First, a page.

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  13. The core of democracy is resolution of conflict and fostering cooperative action through consensual dialogue. Tyranny of the majority is not democratic. Electing overlords is not democratic. Sortition entrenches dialogue between equal citizens at the heart of decision-making. It becomes a model for reforming institutions and structures throughout society in line with this central notion of decision-making by consent and dialogue rather than by submission and force. I think we need to stress that sortition models would incorporate avenues for citizen consultation and input such that anyones good idea can more easily be brought to the attention and the benefit of society as a whole.

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  14. Terry,

    >There are times when it is necessary to talk about an individual member of a mini-public, and we need a word for such a person.

    Agreed, let’s look at your suggestions:

    1. Member — this is descriptively accurate, but suggests a degree of permanency, renewability, tenure etc.

    2. Selectee — descriptively accurate but tells us nothing about the nature and remit of the appointment.

    3. Deputy — nobody has selected or authorised the selectee to act as a substitute for others, as the selection was by machine.

    If we want a name for the individual selectee then we need to know whether the selection process is stochation or sortition. In the former case the obvious name for the individual selectee would be juror, in the latter kleristocrat or klerarch in the sense of a ruler appointed by lottery machine. Yoram’s oxymoronic proposal for a small but “representative” deliberative group is neither one nor the other.

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  15. Satkhalsa,

    Agree with what you say, but what you don’t address is how to obtain the consent of the vast majority of citizens who don’t get to participate in the dialogue, as they were not selected by the stochation or did not seek to volunteer their ideas. We are talking here of 99.999999999999% of all citizens. With our current arrangements they do at least get to elect their overlords, not so in a kleristocracy, where the choice is made by a machine.

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  16. satkhalsa,

    > avenues for citizen consultation and input such that anyones good idea can more easily be brought to the attention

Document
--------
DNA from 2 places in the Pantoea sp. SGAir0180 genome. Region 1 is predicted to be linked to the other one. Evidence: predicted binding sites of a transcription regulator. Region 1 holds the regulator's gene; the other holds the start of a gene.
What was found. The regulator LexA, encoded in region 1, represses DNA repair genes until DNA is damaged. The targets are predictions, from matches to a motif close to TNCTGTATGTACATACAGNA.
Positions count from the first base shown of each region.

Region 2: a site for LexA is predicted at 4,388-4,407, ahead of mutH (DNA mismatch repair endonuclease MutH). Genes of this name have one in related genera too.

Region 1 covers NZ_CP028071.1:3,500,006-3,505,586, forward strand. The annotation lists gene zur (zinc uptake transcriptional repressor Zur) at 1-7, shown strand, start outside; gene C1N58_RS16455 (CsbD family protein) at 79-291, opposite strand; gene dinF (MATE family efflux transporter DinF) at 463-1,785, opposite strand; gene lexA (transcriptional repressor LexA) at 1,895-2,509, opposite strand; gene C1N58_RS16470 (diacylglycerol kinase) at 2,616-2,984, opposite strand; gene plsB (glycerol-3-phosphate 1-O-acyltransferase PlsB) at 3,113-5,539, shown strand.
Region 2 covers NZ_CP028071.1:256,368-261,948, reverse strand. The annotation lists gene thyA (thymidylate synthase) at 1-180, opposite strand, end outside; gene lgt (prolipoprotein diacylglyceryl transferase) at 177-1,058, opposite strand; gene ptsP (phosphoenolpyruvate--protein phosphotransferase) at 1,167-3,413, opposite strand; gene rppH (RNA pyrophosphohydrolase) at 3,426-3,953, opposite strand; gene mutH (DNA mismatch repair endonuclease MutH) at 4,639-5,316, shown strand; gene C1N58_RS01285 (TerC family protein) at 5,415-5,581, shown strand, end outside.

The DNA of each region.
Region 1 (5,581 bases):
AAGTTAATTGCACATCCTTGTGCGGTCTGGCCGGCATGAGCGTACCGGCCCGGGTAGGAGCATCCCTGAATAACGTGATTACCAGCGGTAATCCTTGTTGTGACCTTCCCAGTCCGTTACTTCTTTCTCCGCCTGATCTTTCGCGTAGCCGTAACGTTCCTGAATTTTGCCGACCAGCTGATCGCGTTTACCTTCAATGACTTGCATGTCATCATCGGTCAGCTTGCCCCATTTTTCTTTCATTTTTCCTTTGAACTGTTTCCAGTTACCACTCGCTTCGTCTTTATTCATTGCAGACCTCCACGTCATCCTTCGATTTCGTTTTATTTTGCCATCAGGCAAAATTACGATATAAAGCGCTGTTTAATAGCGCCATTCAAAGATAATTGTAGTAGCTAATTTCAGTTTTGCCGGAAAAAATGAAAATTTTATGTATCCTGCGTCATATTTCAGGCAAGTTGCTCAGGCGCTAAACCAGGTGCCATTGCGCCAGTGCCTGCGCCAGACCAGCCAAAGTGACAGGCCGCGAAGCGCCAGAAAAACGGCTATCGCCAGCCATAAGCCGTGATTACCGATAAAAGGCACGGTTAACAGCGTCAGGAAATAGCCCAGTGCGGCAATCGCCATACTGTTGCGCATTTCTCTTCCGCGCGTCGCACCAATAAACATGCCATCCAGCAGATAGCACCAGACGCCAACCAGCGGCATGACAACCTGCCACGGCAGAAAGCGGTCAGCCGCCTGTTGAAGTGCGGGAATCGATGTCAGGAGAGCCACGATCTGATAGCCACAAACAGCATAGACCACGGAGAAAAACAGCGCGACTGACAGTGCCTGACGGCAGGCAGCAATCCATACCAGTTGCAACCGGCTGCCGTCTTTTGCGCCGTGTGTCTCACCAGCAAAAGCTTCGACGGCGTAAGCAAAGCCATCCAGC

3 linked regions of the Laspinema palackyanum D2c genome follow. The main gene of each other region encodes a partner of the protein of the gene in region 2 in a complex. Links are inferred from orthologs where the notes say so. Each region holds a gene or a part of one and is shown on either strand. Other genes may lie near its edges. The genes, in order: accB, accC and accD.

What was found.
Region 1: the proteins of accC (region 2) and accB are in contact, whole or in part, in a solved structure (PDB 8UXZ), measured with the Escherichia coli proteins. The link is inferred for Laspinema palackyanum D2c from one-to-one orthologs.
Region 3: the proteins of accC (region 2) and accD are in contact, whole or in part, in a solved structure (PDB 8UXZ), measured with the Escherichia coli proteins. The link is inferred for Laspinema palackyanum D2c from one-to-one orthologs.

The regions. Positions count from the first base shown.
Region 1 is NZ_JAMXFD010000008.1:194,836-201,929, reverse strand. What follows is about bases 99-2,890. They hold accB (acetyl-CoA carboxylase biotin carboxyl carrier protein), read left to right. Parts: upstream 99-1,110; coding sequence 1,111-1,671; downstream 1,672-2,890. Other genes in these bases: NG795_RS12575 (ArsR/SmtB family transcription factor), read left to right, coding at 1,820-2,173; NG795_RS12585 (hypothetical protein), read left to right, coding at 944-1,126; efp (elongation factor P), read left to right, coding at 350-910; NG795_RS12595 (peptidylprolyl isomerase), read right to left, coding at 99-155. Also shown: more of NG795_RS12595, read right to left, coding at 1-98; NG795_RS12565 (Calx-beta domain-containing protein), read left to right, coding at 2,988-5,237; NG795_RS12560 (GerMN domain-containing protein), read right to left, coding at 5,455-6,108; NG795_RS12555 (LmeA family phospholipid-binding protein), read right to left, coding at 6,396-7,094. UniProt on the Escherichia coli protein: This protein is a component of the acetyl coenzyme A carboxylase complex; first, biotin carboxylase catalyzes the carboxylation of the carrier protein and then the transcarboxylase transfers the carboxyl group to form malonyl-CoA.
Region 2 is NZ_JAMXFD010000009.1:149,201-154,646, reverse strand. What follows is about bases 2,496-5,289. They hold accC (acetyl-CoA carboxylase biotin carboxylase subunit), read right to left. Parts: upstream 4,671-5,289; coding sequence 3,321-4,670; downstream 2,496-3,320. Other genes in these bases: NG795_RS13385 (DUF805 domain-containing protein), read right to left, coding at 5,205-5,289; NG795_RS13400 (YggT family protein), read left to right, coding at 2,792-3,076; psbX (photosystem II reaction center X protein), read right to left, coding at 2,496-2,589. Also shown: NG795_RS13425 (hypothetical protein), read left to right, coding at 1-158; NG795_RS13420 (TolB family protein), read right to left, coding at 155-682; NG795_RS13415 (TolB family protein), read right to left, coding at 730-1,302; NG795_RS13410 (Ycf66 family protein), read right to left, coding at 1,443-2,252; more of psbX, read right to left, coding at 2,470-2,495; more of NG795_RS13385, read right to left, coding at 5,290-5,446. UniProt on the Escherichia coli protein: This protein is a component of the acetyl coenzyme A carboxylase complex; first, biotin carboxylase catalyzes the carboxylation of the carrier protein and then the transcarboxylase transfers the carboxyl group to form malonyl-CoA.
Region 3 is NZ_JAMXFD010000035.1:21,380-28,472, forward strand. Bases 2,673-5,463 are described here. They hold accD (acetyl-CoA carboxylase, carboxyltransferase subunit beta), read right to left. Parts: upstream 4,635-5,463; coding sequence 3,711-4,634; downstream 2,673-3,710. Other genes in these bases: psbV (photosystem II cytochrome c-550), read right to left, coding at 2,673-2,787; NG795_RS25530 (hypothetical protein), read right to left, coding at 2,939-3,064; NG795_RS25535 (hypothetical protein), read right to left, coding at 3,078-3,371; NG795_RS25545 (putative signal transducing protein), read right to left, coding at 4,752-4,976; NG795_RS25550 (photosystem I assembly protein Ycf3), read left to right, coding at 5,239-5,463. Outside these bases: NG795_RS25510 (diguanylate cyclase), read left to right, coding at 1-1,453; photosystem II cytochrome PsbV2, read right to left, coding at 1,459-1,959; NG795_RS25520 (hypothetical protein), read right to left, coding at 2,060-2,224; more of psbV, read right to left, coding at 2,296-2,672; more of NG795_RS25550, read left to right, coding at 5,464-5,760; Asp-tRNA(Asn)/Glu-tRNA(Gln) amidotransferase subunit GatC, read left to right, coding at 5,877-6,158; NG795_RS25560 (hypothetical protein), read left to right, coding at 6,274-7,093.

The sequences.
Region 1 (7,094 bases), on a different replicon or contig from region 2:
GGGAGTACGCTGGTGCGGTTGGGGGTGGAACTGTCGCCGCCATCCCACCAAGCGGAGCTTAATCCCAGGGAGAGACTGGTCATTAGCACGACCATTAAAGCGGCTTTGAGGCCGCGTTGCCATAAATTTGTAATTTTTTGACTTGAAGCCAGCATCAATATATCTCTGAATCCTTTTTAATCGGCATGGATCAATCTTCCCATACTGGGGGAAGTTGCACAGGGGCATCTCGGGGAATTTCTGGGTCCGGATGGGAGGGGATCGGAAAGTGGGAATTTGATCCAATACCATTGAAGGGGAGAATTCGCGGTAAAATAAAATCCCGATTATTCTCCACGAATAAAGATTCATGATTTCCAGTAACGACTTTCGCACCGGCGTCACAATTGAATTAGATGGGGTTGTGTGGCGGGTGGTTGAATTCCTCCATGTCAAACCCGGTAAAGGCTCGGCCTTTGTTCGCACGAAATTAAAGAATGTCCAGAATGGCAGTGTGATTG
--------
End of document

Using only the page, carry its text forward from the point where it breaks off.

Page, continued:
Can you give examples of what you have in mind?

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  17. *** I agree with Bouricius proposal about « member of the minipublic » (or « member of the citizen jury »). Because the basic entity is the minipublic. Randomness is an important factor for the selection of the individual members, but lesser for the minipublic itself, where chance will play a limited role – but it plays likewise a role in elections (date of election, character of the politicians, events just before the election etc…)
    *** We must concentrate the discussion on the collective qualities of the minipublic, not on the individual qualities of its members ; and therefore it is better to use collective wording.
    *** Keith Sutherland says (May 26) that « member » « suggests a degree of permanency, renewability, tenure etc. ». Well, as you may have found, I am not a good English speaker, but I find in Wikipedia article about jury the words « individual members of the jury » ; and not only here …

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  18. *** To the argument « Average people suffer a great many shortcomings » Yoram wants to oppose that such an idea is « offensive » and he adds (25 May) that it belongs to ideas which should be excluded from the intellectual debate, following the political correctedness style.
    *** Actually it is practically very difficult to exclude and idea of the debate and also to refute it. We must choose, we cannot have it both ways. I am convinced it is better in this case to choose the way of refutation of the antidemocratic use of the theme of the « shortcomings of the ordinary citizens » (maybe better wording) in supporting oligarchizing systems.

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  19. *** Terry Bouricius writes (May 24) « the belief about what voters SHOULD do is far more narrow…they should read about candidates, be a judge of character, study the issues the parties present in their platforms at least a bit, examine incumbents’ voting records, and then cast an “informed” vote »
    *** But to study the parties platforms and evaluating the incubents’records we must first study the issues. How evaluate the policy of our leaders about the Middle East without a good idea of the situation here and the possible policies ? How evaluate the economic policy of our leaders without a previous idea about the economy itself ? Etc … « Narrow » !!

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  20. Unfortunately, Yoram has history when it comes to shutting down the debate, e.g. refusing to engage with the politically incorrect, aka “Sutherland”.

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  21. André,

    > « member of the minipublic » (or « member of the citizen jury »)

    The problem here is with “minipublic” and “citizen jury”. These are new and vague terms. I want to be specific – the term and authority of the allotted delegates are analogous to those the elected delegates. Member of parliament or congressmember would be good, I think, but both are local (the first doesn’t work well in the US, the second doesn’t work well outside the US).